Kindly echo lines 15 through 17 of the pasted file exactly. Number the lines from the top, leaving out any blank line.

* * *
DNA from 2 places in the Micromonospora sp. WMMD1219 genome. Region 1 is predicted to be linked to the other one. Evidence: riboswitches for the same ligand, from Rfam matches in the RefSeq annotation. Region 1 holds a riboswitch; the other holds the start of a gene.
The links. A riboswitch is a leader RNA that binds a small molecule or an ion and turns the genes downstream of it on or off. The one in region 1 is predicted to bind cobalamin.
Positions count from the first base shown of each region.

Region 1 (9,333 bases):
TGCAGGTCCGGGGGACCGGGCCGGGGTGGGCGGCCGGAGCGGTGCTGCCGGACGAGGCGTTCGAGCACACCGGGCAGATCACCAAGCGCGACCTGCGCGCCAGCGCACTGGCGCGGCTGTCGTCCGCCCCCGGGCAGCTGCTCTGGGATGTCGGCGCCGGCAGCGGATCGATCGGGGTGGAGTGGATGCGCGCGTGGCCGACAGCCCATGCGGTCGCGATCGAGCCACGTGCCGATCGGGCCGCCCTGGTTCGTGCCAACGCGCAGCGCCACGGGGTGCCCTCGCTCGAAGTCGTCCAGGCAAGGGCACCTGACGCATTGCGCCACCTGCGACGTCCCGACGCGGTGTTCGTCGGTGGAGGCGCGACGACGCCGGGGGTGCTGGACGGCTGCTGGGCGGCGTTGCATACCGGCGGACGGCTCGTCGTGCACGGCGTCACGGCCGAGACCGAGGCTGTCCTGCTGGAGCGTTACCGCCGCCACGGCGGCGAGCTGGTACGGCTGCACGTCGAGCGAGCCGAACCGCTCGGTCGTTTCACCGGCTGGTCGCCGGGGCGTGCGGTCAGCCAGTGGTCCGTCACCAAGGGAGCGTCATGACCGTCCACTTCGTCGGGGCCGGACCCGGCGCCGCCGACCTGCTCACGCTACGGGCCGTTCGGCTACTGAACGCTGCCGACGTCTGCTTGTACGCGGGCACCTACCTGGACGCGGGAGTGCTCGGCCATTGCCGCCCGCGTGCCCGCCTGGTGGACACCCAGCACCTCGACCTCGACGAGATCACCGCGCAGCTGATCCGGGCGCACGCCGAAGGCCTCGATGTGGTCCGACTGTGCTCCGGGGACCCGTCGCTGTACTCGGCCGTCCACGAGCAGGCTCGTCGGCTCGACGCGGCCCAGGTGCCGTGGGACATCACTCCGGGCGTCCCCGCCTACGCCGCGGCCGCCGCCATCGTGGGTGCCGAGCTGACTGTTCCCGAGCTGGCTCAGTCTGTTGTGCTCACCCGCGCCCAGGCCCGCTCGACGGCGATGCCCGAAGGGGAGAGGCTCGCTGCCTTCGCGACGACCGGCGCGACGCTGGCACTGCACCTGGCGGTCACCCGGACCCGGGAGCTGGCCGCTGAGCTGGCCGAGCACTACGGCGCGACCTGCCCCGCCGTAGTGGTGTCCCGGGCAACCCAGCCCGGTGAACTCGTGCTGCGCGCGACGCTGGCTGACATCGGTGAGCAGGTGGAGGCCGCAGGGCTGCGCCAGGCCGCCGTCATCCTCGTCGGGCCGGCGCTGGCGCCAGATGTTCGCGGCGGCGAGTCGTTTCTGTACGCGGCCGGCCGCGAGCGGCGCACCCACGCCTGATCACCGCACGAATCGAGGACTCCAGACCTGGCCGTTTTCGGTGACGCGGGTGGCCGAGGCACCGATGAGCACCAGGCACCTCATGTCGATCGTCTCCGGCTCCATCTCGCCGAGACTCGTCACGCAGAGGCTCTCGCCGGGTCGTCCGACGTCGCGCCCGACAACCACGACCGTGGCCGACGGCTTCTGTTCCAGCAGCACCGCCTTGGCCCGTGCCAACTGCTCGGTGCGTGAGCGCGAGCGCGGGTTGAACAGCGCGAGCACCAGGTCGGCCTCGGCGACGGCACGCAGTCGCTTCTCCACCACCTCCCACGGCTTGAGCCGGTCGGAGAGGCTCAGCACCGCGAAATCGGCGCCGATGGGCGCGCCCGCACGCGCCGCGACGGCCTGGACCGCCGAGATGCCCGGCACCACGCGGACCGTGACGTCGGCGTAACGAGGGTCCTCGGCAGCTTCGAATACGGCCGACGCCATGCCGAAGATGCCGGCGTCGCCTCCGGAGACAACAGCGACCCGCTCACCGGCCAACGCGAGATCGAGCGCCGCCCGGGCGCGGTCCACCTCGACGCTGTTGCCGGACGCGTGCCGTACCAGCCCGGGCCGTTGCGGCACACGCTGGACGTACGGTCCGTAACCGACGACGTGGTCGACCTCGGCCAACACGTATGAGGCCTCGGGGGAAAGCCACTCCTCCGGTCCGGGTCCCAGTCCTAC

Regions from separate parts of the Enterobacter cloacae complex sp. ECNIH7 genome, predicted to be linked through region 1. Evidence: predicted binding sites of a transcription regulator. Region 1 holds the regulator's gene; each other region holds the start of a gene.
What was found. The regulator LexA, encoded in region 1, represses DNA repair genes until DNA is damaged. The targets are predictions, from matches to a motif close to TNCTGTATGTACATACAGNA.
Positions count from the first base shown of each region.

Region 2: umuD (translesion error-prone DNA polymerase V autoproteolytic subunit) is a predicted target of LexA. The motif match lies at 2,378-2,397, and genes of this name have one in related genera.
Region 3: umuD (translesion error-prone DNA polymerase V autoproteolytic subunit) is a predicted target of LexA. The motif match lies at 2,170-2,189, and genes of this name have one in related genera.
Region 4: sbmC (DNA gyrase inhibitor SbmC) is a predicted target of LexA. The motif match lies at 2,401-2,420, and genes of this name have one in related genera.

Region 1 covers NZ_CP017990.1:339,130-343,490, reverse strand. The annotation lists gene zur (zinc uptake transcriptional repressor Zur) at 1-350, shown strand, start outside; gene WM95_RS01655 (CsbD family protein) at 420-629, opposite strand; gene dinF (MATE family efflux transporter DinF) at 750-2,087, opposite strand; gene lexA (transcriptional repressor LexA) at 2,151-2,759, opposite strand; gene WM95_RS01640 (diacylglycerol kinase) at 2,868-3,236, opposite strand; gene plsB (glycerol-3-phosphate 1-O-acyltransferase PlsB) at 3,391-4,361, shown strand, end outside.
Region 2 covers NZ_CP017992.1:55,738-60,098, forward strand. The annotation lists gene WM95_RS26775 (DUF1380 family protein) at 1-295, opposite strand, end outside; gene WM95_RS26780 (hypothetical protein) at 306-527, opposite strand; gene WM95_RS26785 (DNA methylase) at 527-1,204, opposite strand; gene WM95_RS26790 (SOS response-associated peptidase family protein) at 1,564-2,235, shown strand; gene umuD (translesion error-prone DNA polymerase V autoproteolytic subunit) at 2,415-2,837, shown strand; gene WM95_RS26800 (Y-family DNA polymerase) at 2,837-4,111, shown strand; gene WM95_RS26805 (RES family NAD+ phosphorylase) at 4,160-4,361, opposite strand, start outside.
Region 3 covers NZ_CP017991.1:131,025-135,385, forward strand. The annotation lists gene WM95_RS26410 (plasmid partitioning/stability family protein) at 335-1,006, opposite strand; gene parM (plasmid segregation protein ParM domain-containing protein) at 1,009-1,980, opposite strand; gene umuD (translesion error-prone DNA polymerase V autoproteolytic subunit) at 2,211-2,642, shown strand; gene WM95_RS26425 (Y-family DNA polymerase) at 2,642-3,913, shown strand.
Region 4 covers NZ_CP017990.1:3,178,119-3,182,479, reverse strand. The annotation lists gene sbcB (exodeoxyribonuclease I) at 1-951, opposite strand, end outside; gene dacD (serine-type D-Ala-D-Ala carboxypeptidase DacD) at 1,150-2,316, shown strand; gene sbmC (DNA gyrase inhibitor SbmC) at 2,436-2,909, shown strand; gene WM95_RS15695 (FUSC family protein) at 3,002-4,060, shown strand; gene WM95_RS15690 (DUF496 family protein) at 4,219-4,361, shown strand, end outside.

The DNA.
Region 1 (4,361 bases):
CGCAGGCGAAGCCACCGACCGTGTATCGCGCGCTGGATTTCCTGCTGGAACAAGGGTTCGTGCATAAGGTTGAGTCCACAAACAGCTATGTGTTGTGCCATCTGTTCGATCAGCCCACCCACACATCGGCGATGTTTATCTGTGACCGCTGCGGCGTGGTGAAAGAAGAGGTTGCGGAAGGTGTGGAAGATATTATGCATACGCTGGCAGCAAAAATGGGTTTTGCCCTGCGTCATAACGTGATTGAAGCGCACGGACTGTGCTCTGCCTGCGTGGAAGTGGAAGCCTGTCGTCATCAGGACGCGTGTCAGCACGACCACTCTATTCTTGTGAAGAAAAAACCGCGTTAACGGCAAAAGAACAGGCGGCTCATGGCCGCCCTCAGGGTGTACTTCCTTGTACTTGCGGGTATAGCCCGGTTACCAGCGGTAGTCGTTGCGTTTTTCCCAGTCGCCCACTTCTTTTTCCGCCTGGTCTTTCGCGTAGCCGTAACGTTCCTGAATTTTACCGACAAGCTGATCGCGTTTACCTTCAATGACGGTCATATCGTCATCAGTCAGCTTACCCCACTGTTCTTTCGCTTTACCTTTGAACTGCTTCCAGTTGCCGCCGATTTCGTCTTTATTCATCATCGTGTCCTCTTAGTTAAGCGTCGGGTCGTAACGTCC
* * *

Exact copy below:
Region 4 covers NZ_CP017990.1:3,178,119-3,182,479, reverse strand. The annotation lists gene sbcB (exodeoxyribonuclease I) at 1-951, opposite strand, end outside; gene dacD (serine-type D-Ala-D-Ala carboxypeptidase DacD) at 1,150-2,316, shown strand; gene sbmC (DNA gyrase inhibitor SbmC) at 2,436-2,909, shown strand; gene WM95_RS15695 (FUSC family protein) at 3,002-4,060, shown strand; gene WM95_RS15690 (DUF496 family protein) at 4,219-4,361, shown strand, end outside.

The DNA.
Region 1 (4,361 bases):